Turn down the noise! Owl hunting behavior is inhibited by anthropogenic noise

A northern saw-whet owl in mid-flight. Credits: Buffalo Bill Center of the West

An occasional stroll through an urban forest or a developed landscape may leave one finding a cote of doves, thick vegetation, a family of hikers, and…heavy machinery? As a result of the advent of wide-spread geo-commercialism, many young entrepreneurs are looking to the forests for a quick return on investment. Many long-standing, unprotected forests are now plagued with bulldozers and dump trucks, all with one purpose: to exploit the land in the name of capitalism. Deforestation is now being conducted at an alarming rate; according to the world wildlife foundation, nearly 58 thousand square miles of forest are lost each year. With the introduction of heavy machinery, comes also the boisterous noise.

Hunting behavior, an innate process, is common amongst all walks of life, from lions to fish. Interestingly, many organisms have altered their hunting strategies to best fit their particular environment and attributes. For example, northern saw-whet owls primarily use auditory cues to hunt, due to the common inconspicuousness of their prey. This environmental necessity has allowed the owl auditory system to evolve for efficiency. Although northern saw-whet owls have developed an acute auditory system, how has the advent of anthropogenic noise in forest environments affected hunting behavior? A study by Mason et al., found that intense anthropogenic noise has the capacity to greatly alter hunting strategy and efficiency for acoustically specialized organisms, and the effects can reverberate throughout the ecosystem.

To understand how anthropogenic noise affected hunting behavior, the study investigated two fundamental hypotheses: (1) the dose-response hypothesis – hunting defects may increase with increasing noise, and (2) the threshold hypothesis – high noise levels may impair hunting or have no impact. The owls were presented with mice in two randomly chosen noisy environments ( 61-73 DBA and 46-55 DBA). Sound speakers produced an even sound field and the hunting process was recorded and further analyzed.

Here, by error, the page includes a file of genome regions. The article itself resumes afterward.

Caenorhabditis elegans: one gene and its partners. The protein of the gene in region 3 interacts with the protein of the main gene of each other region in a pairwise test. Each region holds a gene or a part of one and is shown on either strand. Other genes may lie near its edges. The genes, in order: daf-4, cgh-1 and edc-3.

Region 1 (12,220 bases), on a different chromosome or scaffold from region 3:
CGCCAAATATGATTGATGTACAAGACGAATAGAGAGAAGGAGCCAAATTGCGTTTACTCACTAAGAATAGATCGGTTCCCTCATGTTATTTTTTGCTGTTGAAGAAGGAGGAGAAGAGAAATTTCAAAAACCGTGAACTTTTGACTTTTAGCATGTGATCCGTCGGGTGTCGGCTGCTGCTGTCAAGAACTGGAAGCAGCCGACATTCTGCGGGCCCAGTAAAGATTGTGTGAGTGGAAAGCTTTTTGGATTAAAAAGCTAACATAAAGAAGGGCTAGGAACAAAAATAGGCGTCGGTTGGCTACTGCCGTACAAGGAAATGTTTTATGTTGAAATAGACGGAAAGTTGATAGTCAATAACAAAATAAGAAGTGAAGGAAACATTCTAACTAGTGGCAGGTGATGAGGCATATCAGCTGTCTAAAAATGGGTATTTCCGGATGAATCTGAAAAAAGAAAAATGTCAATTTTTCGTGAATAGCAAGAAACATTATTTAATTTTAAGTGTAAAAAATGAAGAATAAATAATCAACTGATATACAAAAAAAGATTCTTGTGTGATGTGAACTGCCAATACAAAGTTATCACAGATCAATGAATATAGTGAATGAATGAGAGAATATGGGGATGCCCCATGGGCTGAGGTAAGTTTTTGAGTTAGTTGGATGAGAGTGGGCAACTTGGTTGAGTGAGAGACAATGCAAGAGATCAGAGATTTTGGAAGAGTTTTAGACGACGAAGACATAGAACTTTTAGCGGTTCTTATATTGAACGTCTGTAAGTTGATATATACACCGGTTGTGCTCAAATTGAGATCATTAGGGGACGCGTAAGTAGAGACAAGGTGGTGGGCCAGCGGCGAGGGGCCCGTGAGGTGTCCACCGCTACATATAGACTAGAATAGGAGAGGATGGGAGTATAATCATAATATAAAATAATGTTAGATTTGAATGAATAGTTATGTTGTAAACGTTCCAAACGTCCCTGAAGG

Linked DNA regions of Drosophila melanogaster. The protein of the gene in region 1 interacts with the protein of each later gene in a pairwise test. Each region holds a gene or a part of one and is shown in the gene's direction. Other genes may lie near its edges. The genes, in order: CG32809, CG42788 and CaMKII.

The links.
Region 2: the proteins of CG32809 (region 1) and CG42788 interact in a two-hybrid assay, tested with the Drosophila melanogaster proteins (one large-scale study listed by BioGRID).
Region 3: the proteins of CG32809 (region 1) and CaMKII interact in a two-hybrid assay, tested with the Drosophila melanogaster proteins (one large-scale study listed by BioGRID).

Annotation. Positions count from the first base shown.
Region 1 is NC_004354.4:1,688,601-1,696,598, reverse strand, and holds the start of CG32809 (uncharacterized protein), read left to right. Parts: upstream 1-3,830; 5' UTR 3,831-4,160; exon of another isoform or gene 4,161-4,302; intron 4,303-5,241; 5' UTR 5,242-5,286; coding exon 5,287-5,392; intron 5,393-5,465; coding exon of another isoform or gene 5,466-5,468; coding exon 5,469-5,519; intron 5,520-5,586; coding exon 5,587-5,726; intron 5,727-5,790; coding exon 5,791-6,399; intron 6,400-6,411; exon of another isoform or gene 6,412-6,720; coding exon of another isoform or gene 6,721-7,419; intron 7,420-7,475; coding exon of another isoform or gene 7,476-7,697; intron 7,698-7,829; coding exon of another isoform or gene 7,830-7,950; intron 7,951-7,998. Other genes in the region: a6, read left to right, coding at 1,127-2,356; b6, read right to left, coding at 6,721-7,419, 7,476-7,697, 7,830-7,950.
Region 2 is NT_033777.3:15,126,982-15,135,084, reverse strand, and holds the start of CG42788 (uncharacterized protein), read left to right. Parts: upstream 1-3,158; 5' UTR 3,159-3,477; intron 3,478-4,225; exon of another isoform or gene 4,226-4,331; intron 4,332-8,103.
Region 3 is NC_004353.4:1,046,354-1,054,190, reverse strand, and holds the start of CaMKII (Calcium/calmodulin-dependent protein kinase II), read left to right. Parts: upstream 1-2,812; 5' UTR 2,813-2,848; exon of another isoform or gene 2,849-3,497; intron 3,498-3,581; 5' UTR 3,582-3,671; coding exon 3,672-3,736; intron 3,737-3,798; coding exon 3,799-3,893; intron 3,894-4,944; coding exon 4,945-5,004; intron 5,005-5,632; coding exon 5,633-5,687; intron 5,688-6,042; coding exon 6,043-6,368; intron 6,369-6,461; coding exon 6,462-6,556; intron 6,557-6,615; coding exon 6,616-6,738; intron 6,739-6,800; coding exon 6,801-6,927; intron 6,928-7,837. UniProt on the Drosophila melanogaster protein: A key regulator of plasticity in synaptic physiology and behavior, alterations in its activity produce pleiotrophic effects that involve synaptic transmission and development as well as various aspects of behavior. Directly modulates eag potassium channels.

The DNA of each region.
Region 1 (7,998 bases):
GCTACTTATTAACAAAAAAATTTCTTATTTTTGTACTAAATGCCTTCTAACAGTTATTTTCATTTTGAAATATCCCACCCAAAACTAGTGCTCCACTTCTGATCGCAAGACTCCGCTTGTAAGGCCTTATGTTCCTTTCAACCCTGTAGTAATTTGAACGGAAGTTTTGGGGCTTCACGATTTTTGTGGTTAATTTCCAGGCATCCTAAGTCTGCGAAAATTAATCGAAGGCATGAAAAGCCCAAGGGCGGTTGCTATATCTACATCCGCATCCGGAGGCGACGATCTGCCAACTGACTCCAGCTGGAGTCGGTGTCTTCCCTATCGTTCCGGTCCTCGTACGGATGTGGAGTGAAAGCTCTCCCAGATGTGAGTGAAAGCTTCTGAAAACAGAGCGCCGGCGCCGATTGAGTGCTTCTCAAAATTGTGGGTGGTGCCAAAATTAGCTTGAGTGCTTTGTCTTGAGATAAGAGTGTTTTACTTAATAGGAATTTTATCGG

Mason and his colleagues found that there was no relationship between noise level and mouse movement. In addition, they found that the only hypothesis that was supported by the data was the dose-response hypothesis. Lastly, reaffirming the dose-response hypothesis, the researchers found that the probability of an owl detecting a mouse during an experimental trial decreased by 11% for each decibel increase in noise, and the probability of a strike decreased by 5% for each decibel increase in noise.

The inverse relationship between increasing decibels and the probability of detection, strike, and success. Credits: J. Tate Mason.

What significance does this experiment offer the general sensory ecology community? The experimental data supported the dose-response hypothesis that states that there is an inverse relationship between detecting, striking, and hunting prey and an increase in noise level. Although we are unable to prove the dose-response hypothesis, were are unable to reject it as a plausible explanation of this phenomenon. On a more general scale, the experiment did shed light on the complexity of the owl auditory sensory system and its role in hunting behavior and overall organism survival. The study sets up the framework for additional research in the quantification of saw-whet owl hearing ability. Finally, the study speaks volumes on the effects of anthropogenic noise on overall organism survival and should be used to support animal preservation grass-roots efforts and initiatives.


Mason, J. Tate., McClure, Christopher J.W., Barber, Jesse R. 2016. “Anthropogenic Noise Impairs Owl Hunting Behavior.” Biological Conservation, vol. 199, pp. 29–32.

This entry was posted in What's New in Sensory Ecology?. Bookmark the permalink.

Leave a Reply